Kaz: Actually, what we decided to do was, since it could be nothing will happen with this, I took some comics-literally, some comics from Underworld-and I just translated them into animation. So it’s sort of almost like Pulp Fiction; it goes from one scene to one scene, and they’re sort of vaguely strung together. I mean I’ve written things, I’ve pitched things like a children’s show to Nickelodeon because people have asked me, but nothing’s ever come of it. My sensibility’s too weird for kids TV. So this is definitely gonna be an adult cartoon.

C14: Well there’s a grudgingly expanding market for that, with stuff like “King Of The Hill” on TV now.
Kaz: Yeah, that’s a really funny cartoon. I think there’s still this feeling out there that cartoons are meant for children, but I think there’s also a whole generation that never gave up on them. Whenever there’s an animation festival in New York, it’s always packed and sold out. There’s no reason to give it up.

C14: When you get your strips into papers is that done through a syndicated network or do you do that yourself?
Kaz: I do that myself, it’s really simple. I draw the strips, and every month I collect four of them, Xerox them, put them in a package and send them out to the papers. So it’s all me at this point. Although if it gets bigger it’s gonna get more complex. Even nowadays I think, ‘oh, I wish I had a secretary coming in once a week.’ But it’s not that complicated. Yet. I’ve been approached by two guys that syndicate to alternative papers and they claim they can get me into a lot more papers and so on, but they get 50%; some of the papers pay so little that 50% isn’t worth it, I might as well do it myself.

C14: Are you already starting to think about Underworld 3 in the back of your mind?
Kaz: Um, yeah, to a certain extent. To the point where in my sketchbooks I’m sketching ideas for covers. But it’s gonna take me about another year until I’ve collected enough for another book.

C14: How long have you been doing Underworld?
Kaz: I believe it started in late ’91.

C14: Do you have any favorite characters?

Kaz: Well certain characters are more versatile than others, like Nuzzle. For some reason he seems to be really versatile, I can do a lot of things with him.

C14: You also have Little Nuzzle, too.
Kaz: Yeah, well I’ve done two with Little Nuzzle, I have yet to come up with another idea for Little Nuzzle [laughing]. He’s just a goof on the Muppet Babies and cartoons like that. I tend to sit down with my sketchbook and draw out the panels, and I take one character and draw him in a situation–the street or in a house or something–and I just let my imagination go, and the character itself sort of suggests what the narrative or the gag is going to be. Lots of times I love doing these one-off characters, just creating a character specifically for one joke. And sometimes I like the character so much they continue. Like the Pinky Pig/Drafty Duck parody. I thought I would just do that once, but I came up with so many more gags for it. It’s really funny coming up with these one-note characters; like Sleepy Hitler, whose whole existence is that his last name is Hitler.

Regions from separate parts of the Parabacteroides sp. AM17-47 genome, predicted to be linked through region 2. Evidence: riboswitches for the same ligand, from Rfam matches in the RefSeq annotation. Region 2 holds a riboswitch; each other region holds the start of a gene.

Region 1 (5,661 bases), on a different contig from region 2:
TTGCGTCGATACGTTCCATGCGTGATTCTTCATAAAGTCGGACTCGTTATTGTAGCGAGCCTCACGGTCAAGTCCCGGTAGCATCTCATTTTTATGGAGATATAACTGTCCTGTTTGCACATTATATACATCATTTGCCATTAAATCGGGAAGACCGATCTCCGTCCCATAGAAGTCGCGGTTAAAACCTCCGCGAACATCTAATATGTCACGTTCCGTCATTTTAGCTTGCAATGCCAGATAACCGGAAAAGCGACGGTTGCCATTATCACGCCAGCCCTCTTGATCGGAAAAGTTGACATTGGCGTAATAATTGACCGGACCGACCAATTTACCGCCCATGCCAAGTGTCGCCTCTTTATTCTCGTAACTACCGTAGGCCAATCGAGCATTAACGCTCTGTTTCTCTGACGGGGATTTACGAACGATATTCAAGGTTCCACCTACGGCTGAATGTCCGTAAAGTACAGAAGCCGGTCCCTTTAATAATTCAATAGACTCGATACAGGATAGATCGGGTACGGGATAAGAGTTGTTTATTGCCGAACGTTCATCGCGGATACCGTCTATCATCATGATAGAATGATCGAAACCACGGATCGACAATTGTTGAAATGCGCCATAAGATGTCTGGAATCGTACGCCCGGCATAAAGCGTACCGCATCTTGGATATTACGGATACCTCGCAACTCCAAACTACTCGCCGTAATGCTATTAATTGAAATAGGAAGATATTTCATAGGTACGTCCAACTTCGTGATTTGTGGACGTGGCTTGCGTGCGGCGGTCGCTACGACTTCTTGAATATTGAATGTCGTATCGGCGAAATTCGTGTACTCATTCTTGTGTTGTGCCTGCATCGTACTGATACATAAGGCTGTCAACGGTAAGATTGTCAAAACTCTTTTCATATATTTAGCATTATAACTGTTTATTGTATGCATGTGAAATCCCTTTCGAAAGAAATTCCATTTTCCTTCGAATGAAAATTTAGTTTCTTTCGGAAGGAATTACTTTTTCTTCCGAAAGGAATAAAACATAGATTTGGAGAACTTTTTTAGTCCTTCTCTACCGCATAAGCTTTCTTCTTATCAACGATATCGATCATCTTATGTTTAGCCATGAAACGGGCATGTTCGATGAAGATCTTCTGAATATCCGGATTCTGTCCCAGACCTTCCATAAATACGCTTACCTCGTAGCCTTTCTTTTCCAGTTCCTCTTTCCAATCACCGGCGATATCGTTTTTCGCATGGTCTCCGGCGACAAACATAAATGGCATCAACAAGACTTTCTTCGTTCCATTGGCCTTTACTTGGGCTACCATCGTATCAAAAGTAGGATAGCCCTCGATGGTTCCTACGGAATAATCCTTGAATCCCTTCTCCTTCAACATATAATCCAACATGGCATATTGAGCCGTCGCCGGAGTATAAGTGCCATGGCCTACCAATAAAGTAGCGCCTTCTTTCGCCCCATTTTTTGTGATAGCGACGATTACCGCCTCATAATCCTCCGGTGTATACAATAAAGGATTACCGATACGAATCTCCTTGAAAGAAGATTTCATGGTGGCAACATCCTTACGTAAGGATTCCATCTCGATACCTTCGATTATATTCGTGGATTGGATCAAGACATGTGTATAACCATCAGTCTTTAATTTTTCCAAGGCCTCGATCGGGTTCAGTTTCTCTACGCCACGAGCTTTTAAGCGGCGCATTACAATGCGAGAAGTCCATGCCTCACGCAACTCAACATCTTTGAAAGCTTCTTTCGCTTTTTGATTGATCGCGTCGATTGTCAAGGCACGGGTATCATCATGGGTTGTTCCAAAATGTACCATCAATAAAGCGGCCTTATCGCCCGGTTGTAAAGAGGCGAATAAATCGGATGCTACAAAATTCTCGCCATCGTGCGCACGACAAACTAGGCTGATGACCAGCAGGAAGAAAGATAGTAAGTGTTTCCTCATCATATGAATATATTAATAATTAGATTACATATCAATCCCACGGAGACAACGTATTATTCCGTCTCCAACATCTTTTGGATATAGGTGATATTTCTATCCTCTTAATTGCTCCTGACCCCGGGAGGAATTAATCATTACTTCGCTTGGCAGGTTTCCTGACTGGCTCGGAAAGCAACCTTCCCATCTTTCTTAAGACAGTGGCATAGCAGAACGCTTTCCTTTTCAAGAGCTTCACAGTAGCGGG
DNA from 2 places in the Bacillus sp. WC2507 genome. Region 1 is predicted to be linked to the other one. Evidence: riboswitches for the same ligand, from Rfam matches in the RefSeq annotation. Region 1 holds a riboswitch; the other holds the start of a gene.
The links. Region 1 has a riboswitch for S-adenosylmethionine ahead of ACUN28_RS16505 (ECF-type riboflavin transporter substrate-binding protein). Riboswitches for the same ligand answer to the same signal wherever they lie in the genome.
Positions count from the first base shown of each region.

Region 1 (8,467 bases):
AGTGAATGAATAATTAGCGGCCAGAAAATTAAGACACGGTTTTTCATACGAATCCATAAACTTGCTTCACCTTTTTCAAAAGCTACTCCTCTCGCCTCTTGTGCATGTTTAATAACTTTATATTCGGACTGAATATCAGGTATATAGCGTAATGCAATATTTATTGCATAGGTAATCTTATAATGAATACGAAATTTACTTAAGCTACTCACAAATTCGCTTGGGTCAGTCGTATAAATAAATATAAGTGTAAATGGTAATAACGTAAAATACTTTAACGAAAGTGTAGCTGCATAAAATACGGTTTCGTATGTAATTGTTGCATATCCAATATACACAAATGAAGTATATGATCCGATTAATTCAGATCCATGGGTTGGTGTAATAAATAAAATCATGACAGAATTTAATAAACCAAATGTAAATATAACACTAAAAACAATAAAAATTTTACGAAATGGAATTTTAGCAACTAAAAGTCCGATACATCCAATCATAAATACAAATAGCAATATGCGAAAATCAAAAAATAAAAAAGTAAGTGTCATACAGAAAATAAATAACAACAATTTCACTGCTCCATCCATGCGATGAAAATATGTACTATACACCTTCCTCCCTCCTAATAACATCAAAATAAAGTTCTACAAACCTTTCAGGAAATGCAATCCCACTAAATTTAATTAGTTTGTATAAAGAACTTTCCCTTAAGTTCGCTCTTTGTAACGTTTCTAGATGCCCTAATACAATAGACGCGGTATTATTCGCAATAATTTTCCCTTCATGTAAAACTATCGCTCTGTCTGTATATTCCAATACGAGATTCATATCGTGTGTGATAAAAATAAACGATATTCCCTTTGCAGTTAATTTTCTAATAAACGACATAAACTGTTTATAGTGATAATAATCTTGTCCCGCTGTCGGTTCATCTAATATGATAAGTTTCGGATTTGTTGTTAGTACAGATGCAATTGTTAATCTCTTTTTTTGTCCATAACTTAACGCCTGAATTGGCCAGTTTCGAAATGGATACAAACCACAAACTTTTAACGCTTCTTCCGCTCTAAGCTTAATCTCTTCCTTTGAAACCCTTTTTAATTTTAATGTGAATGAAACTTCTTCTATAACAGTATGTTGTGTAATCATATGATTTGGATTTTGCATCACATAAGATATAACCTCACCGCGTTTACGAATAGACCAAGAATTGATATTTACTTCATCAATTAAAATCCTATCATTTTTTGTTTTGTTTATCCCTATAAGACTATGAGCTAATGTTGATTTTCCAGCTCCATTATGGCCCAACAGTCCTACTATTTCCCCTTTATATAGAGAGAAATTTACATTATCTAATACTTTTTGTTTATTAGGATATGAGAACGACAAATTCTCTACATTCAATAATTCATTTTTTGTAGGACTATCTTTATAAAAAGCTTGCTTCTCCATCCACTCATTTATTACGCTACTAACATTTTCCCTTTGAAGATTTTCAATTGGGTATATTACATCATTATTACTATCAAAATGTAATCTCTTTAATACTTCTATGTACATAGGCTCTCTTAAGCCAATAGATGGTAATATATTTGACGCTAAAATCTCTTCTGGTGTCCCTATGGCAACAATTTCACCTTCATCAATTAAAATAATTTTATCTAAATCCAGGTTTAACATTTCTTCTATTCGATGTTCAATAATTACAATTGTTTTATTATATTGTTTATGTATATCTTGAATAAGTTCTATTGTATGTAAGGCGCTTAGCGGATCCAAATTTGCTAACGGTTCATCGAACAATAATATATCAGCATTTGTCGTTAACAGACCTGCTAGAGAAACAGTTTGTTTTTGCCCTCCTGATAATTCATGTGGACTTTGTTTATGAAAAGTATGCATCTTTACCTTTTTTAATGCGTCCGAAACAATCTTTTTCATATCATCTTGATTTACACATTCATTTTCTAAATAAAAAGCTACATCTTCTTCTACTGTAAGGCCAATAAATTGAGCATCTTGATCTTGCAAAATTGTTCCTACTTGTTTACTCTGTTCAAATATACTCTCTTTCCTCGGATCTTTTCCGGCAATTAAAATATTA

C14: Is there some sort of origin for Petit Mort?
Kaz: That’s sort of my take on cuteness; it’s sort of inspired by Tweety Bird. The whole thing about having this cast of characters is that I grew up being really influenced by Robert Crumb; and I noticed he had a cast of characters, which was wonderful-’cause some cartoonists create a handful of characters and use them over and over again-he was able to go in all kinds of different directions because of it. So that’s what I set out to do initially.

C14: Aside from having to tone things down for Nickelodeon, have you ever had any editors turn you down or want you to change content?
Kaz: Nobody’s said anything about changing content for things I’ve already done. When I’ve approached newspapers and pitched things to them I’ve gotten a lot of response that editors felt my work was too extreme, and dealt with subject like drugs and whatnot that advertisers would not like. I think their only fear is in losing advertisers.

C14: Besides Philly, in what papers or cities does your stuff appear?
Kaz: Chicago, Los Angeles, Seattle, Washington DC, hopefully San Francisco soon.

C14: The Weekly or the Guardian?
Kaz: the Guardian. I think they ran one of my Smoking Cat strips and they’re sort of going back and forth on it. [in a quasi-conspiratorial voice] ‘Should we run this stuff or not?’ They’re afraid.

C14: That’s surprising considering how politically loose San Francisco is.
Kaz: It’s also very politically correct. And I’ve done jokes, not mean jokes, but jokes with gay characters and whatnot; characters doing things that, I guess, they don’t want. It’s one thing to write an article about a certain subject, it’s another to advocate it in a comic strip. Although the whole strip is ‘don’t try this at home, kids.’ It’s just for laughs, sort of the John Waters approach.

C14: Sort of like trying to stretch the limits, but only for humor’s sake.
Kaz: Yeah. Sort of like the strip itself being my little laboratory about not having to worry about any kind of morals. A lot of art functions like that, it’s sort of cathartic to watch people do weird things. Look at the success of Trainspotting, it’s sort of cathartic to watch people like that, shooting up and having a good time; but there’s also a dark side to it. I can’t stay away from the dark side. Actually that’s probably one of the biggest complaints that I get, if I do get a complaint, is that the strip is too nihilistic and too dark. But that’s how it comes out when I sit down and draw.

C14: But it’s funny!
Kaz: That’s the whole point, it’s funny but it’s bittersweet.

This interview originally appeared in Carbon 14 #11.





Underworld Book

Order “The Underworld: From Hoboken to Hollywood” the omnibus collection of the very best of the strip’s 23-year run, with annotations, photos, and other surprises from the author (along with a foreword by Mutts creator Patrick McDonnell).